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Weekly Brief, 29 March 2024

Weekly Brief, 29 March 2024


Japanese Government Urged to Examine Uyghur Forced Labour Links
On March 19, Human Rights Watch (HRW) reported that Japanese parliamentarians have called on the government to thoroughly investigate the connections between Uyghur forced labour in the aluminium industry and car manufacturers. The call comes after HRW released their newest report linking global car manufacturers, such as Volkswagen, Tesla, Volvo and General Motors to Uyghur forced labour in the aluminium industry. The members of the Nonpartisan Parliamentary Association for Reconsidering Human Rights Diplomacy are furthermore calling for a supply chain due diligence law. In their statement, the lawmakers announced the launch of a Parliamentary Federation to closely monitor the situation in Japan’s auto industry. They also called on all members of the National Diet for their support and active participation.

WUC U.K. Director Attends Event at US Holocaust Museum
On March 22, the World Uyghur Congress U.K. Director, Rahima Mahmut, spoke at the US Holocaust Museum’s event titled “We Don’t Even Know If They’re Alive,” shedding light on the genocide and human rights abuses against Uyghurs in East Turkistan. During the panel, Ms Mahmut shared her experiences as a Uyghur activist in the U.K. and provided crucial insights into the challenges facing the Uyghur community. The panel was moderated by human rights lawyer Naomi Kikoler and featured Uyghur activist, Muetter Iliqud and Senior Lecturer on East Asian History at the University of Manchester, Rian Thum. 

Additionally, the event, which focused on examining China’s treatment of Uyghurs, also featured insights from various experts, US government officials, and Holocaust survivor, Esther Starobin. Furthermore, the event showcased a special screening of the New Yorker’s film “Reeducated,” an Emmy Award-winning documentary featuring the testimonies of Erbaqyt Otarbai, Orynbek Koksebek, and Amanzhan Seituly.

U.K. Foreign Office Pauses Sanctions on China
On March 20, U.K. Member of Parliament, Sir Ian Duncan Smith, revealed that the U.K. Foreign, Commonwealth & Development Office (FCDO) has “indefinitely” halted targeted sanctions on Chinese officials. MP Smith, who is among the British MPs sanctioned by Beijing, criticised the FCDO’s decision as “terrible” after raising it in the House of Commons.

Rahima Mahmut, the WUC U.K. Director, also criticised the decision and called on the U.K. government to reconsider its actions and take meaningful measures in response to the Uyghur genocide. “By disregarding the pleas of numerous survivors, NGOs, legal experts, and politicians who have consistently highlighted the genocide and crimes against humanity committed against Uyghurs under the CCP regime, the UK government is complicit in wilful ignorance,” she stated.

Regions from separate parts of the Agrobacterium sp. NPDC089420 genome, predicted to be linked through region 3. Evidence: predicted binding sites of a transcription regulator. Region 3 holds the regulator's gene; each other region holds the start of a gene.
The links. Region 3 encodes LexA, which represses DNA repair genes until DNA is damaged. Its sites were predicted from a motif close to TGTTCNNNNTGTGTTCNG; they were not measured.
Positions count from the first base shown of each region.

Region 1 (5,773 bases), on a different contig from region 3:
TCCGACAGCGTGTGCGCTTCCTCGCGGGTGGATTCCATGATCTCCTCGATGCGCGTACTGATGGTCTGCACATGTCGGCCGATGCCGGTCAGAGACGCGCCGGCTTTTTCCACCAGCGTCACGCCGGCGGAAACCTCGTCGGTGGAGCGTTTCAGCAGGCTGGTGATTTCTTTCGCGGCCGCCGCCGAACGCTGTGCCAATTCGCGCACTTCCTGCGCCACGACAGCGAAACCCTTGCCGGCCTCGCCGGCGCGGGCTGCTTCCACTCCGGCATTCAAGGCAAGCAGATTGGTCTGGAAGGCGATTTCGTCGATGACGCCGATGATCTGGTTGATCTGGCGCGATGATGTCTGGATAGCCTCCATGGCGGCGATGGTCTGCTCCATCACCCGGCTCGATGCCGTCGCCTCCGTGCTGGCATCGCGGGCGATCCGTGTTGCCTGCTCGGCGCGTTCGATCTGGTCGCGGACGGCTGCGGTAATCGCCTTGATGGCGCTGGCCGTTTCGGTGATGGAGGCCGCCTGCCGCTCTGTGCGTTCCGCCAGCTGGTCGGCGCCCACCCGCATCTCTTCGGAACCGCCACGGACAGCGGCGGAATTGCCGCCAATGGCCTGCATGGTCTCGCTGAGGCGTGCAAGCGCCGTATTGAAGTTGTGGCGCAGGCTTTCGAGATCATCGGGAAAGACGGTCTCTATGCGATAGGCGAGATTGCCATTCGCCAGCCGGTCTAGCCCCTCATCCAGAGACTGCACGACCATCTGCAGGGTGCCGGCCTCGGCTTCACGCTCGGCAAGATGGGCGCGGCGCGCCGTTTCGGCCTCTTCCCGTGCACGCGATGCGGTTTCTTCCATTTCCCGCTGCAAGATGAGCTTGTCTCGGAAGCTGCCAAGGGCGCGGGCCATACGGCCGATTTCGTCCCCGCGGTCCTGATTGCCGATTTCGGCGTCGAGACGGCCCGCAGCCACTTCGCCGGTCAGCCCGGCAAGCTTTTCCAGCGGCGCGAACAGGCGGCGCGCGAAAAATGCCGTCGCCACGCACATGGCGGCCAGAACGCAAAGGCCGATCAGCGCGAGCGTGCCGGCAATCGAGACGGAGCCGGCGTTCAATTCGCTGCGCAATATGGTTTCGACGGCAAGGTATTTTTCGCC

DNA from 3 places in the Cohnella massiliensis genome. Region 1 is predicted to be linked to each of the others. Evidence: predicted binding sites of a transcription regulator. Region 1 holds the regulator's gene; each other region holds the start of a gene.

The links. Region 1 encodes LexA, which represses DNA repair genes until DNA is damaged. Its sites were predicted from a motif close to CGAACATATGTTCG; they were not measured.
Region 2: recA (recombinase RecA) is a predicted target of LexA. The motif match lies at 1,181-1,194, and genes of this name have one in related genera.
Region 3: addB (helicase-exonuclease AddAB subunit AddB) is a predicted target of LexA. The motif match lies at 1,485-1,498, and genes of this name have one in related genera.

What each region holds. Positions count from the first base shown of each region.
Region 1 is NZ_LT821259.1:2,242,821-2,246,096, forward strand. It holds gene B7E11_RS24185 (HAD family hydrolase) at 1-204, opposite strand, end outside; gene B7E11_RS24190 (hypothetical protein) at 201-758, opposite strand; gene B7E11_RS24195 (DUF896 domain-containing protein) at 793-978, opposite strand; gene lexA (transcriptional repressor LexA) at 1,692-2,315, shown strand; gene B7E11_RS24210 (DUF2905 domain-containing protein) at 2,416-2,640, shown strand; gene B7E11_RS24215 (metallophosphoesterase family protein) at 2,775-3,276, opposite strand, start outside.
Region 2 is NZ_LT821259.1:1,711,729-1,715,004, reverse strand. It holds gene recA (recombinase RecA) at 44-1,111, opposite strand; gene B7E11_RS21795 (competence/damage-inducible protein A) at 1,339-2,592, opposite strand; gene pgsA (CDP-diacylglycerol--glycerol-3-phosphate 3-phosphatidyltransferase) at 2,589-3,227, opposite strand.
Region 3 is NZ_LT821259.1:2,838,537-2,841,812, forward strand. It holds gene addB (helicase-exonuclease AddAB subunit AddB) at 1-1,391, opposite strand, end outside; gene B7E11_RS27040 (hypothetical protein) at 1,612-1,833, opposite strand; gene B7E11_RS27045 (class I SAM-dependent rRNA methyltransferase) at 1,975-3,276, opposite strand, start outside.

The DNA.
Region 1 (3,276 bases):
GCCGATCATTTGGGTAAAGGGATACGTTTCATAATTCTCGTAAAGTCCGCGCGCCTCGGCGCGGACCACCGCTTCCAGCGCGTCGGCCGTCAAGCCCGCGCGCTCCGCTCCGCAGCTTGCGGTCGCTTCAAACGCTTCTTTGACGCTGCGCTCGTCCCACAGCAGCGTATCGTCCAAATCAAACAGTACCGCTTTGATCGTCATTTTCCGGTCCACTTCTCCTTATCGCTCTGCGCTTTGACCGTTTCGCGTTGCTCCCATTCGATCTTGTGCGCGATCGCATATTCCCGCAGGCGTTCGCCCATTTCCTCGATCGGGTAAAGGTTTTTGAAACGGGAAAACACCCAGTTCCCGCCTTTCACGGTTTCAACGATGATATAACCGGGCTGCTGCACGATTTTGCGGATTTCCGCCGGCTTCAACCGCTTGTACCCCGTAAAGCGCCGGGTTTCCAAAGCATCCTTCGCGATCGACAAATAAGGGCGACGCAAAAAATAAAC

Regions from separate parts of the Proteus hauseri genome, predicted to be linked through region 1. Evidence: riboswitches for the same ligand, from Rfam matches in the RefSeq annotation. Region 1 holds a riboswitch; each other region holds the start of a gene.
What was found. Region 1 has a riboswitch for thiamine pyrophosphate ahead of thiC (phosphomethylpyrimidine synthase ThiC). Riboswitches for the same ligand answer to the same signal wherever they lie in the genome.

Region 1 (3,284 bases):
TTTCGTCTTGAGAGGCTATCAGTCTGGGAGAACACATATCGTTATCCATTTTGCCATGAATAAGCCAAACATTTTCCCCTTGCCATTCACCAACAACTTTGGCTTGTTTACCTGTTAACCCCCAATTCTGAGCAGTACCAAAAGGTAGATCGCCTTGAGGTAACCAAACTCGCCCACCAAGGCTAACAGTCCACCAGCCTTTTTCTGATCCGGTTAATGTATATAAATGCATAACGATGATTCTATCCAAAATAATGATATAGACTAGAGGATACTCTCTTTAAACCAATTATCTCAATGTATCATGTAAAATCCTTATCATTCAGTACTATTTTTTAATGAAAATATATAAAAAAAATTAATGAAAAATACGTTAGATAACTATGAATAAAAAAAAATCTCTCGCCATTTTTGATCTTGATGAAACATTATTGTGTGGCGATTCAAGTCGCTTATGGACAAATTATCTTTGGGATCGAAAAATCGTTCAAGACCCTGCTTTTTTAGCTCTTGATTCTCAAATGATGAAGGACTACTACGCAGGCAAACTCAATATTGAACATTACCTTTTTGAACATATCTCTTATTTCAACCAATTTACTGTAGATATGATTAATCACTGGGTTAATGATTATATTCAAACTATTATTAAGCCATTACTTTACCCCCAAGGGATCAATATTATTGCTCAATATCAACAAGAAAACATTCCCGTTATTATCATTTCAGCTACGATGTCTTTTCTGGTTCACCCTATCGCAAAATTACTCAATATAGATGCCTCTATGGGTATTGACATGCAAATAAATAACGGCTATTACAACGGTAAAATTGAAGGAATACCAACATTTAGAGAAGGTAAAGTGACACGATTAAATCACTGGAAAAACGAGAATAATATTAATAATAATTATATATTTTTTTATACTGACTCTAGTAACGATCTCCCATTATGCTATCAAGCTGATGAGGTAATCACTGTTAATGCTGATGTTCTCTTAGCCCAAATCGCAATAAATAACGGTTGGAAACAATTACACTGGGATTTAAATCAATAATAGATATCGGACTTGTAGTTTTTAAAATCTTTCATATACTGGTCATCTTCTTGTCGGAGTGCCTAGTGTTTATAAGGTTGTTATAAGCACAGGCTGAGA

Uyghur Refugees in Pakistan Fear Deportation
On March 27, Gulchehra Hoja from Radio Free Asia (RFA) reported that the Pakistani government had decided to deport Afghan refugees, including 18 Uyghur families, who had been living in Pakistan for several years. The 100 Uyghurs are descendants of individuals who left East Turkistan to Afghanistan decades ago and subsequently sought refuge in Pakistan. Despite their long-term residency in the country, Pakistan has not granted them citizenship or any residency status. They remain registered as Afghan refugees. Although, the Pakistani government had decided in November 2023 to extend their stay for six months, the Uyghurs are expected to be deported alongside other Afghan migrants after Eid al-Fitr on April 9. 

Prominent Uyghur Publisher Sentenced to Prison
On March 23, Radio Free Asia highlighted the arrest of the prominent Uyghur publisher, Erkin Emet. This has been revealed by the Norwegian Uyghur Hjelp foundation, established by Abduweli Ayup, who shared that the 65-year-old intellectual was among a list of detained well-known scholars. According to the foundation, the Chinese government accused Mr. Emet of inciting separatism and sentenced him to an unknown period of time. Mr. Emet was detained during the “Hui Tou Kan,” or “Looking Back” crackdown in 2018 for publishing and distributing books such as “Altun Kesh,” or “Golden Shoes,” by Halide Israel and another book, by Zordun Sabir, titled “Ana Yurt,” or “Motherland”. 


The WUC is Hiring
The WUC is seeking an excellent candidate to join our dynamic team in the permanent position of Administrative Officer. Find more information on how to apply here.

Ask Volkswagen to Close its Plant in East Turkistan
Despite growing evidence of the ongoing genocide against the Uyghurs, Volkswagen continues to operate in East Turkistan. The World Uyghur Congress is collecting signatures to demand Volkswagen to close down its plant in Urumqi. Please sign here!

Support Uyghurs’ Genocide & Crimes Against Humanity Case in Argentina
The World Uyghur Congress and the Uyghur Human Rights Project have launched a criminal case in the courts of Argentina in relation to the international crimes of genocide and crimes against humanity being committed against the Uyghur people. Please donate and be a part of this historic case.